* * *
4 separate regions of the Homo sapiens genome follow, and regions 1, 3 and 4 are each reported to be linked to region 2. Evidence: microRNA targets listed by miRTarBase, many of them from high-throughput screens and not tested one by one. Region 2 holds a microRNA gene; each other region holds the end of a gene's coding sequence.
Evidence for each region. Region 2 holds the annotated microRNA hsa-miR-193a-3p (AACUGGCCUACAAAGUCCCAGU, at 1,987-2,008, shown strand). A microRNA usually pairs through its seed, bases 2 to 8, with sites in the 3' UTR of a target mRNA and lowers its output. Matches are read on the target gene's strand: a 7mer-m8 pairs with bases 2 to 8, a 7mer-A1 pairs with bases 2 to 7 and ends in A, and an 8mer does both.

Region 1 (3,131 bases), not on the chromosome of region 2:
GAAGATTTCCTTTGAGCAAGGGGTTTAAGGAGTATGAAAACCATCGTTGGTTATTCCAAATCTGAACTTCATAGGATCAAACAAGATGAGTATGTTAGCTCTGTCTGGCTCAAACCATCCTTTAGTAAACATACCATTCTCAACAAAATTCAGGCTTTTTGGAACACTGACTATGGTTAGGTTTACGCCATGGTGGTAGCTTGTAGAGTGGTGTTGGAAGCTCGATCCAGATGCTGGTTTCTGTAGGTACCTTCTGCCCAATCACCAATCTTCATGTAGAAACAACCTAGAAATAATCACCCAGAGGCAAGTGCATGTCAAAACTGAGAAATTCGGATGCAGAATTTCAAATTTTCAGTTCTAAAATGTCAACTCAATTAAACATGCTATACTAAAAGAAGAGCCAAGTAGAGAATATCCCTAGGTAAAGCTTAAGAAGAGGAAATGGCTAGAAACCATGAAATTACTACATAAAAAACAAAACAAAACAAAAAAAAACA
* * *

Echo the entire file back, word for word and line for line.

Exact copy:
4 separate regions of the Homo sapiens genome follow, and regions 1, 3 and 4 are each reported to be linked to region 2. Evidence: microRNA targets listed by miRTarBase, many of them from high-throughput screens and not tested one by one. Region 2 holds a microRNA gene; each other region holds the end of a gene's coding sequence.
Evidence for each region. Region 2 holds the annotated microRNA hsa-miR-193a-3p (AACUGGCCUACAAAGUCCCAGU, at 1,987-2,008, shown strand). A microRNA usually pairs through its seed, bases 2 to 8, with sites in the 3' UTR of a target mRNA and lowers its output. Matches are read on the target gene's strand: a 7mer-m8 pairs with bases 2 to 8, a 7mer-A1 pairs with bases 2 to 7 and ends in A, and an 8mer does both.

Region 1 (3,131 bases), not on the chromosome of region 2:
GAAGATTTCCTTTGAGCAAGGGGTTTAAGGAGTATGAAAACCATCGTTGGTTATTCCAAATCTGAACTTCATAGGATCAAACAAGATGAGTATGTTAGCTCTGTCTGGCTCAAACCATCCTTTAGTAAACATACCATTCTCAACAAAATTCAGGCTTTTTGGAACACTGACTATGGTTAGGTTTACGCCATGGTGGTAGCTTGTAGAGTGGTGTTGGAAGCTCGATCCAGATGCTGGTTTCTGTAGGTACCTTCTGCCCAATCACCAATCTTCATGTAGAAACAACCTAGAAATAATCACCCAGAGGCAAGTGCATGTCAAAACTGAGAAATTCGGATGCAGAATTTCAAATTTTCAGTTCTAAAATGTCAACTCAATTAAACATGCTATACTAAAAGAAGAGCCAAGTAGAGAATATCCCTAGGTAAAGCTTAAGAAGAGGAAATGGCTAGAAACCATGAAATTACTACATAAAAAACAAAACAAAACAAAAAAAAACA